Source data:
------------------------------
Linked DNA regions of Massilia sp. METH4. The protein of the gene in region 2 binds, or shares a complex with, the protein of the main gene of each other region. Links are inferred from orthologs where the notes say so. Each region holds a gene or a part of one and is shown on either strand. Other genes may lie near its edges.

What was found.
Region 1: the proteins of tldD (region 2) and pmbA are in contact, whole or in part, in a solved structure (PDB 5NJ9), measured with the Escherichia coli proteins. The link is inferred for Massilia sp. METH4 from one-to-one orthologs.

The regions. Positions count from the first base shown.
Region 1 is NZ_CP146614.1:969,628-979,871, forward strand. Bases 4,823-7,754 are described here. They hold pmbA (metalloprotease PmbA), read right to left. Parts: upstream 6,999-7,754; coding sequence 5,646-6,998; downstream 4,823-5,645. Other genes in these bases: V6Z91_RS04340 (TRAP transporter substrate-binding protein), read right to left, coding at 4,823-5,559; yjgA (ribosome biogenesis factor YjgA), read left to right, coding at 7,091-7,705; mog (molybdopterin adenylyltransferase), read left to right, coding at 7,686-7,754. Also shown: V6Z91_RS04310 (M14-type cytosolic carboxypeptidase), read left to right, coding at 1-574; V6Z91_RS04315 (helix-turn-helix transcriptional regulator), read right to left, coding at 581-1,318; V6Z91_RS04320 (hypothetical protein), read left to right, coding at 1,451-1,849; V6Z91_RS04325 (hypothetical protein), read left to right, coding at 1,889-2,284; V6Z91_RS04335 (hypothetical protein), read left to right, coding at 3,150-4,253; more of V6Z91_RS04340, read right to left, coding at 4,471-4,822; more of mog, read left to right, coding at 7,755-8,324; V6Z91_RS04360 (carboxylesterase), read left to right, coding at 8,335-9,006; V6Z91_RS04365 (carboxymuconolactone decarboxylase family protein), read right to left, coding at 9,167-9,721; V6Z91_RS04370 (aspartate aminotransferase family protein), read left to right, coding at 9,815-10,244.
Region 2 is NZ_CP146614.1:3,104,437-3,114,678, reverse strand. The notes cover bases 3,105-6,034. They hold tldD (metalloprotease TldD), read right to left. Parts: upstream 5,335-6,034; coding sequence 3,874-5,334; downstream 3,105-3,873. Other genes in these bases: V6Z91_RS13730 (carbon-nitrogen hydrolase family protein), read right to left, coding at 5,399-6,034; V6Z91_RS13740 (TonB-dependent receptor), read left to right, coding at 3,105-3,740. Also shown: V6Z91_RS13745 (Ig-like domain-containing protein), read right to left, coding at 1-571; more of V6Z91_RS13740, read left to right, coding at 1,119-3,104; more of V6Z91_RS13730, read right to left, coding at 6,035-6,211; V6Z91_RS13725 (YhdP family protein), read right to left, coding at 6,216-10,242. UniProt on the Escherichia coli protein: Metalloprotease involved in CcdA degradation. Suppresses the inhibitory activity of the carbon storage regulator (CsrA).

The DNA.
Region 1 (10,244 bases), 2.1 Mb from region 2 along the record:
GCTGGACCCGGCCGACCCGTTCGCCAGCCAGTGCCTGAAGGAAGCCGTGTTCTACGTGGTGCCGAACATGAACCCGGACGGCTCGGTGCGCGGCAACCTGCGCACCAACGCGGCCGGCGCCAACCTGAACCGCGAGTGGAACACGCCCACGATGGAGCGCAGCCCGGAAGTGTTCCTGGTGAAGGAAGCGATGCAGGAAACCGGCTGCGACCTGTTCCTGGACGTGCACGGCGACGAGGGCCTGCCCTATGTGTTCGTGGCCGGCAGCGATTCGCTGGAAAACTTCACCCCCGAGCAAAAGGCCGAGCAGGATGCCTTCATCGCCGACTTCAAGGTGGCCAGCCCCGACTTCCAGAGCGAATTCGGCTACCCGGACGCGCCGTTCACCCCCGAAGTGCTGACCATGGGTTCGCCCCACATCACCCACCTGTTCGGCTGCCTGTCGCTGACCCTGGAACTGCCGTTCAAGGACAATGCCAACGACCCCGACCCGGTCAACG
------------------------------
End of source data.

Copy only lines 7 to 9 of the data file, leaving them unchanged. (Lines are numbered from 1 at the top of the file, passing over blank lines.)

The DNA.
Region 1 (10,244 bases), 2.1 Mb from region 2 along the record:
GCTGGACCCGGCCGACCCGTTCGCCAGCCAGTGCCTGAAGGAAGCCGTGTTCTACGTGGTGCCGAACATGAACCCGGACGGCTCGGTGCGCGGCAACCTGCGCACCAACGCGGCCGGCGCCAACCTGAACCGCGAGTGGAACACGCCCACGATGGAGCGCAGCCCGGAAGTGTTCCTGGTGAAGGAAGCGATGCAGGAAACCGGCTGCGACCTGTTCCTGGACGTGCACGGCGACGAGGGCCTGCCCTATGTGTTCGTGGCCGGCAGCGATTCGCTGGAAAACTTCACCCCCGAGCAAAAGGCCGAGCAGGATGCCTTCATCGCCGACTTCAAGGTGGCCAGCCCCGACTTCCAGAGCGAATTCGGCTACCCGGACGCGCCGTTCACCCCCGAAGTGCTGACCATGGGTTCGCCCCACATCACCCACCTGTTCGGCTGCCTGTCGCTGACCCTGGAACTGCCGTTCAAGGACAATGCCAACGACCCCGACCCGGTCAACG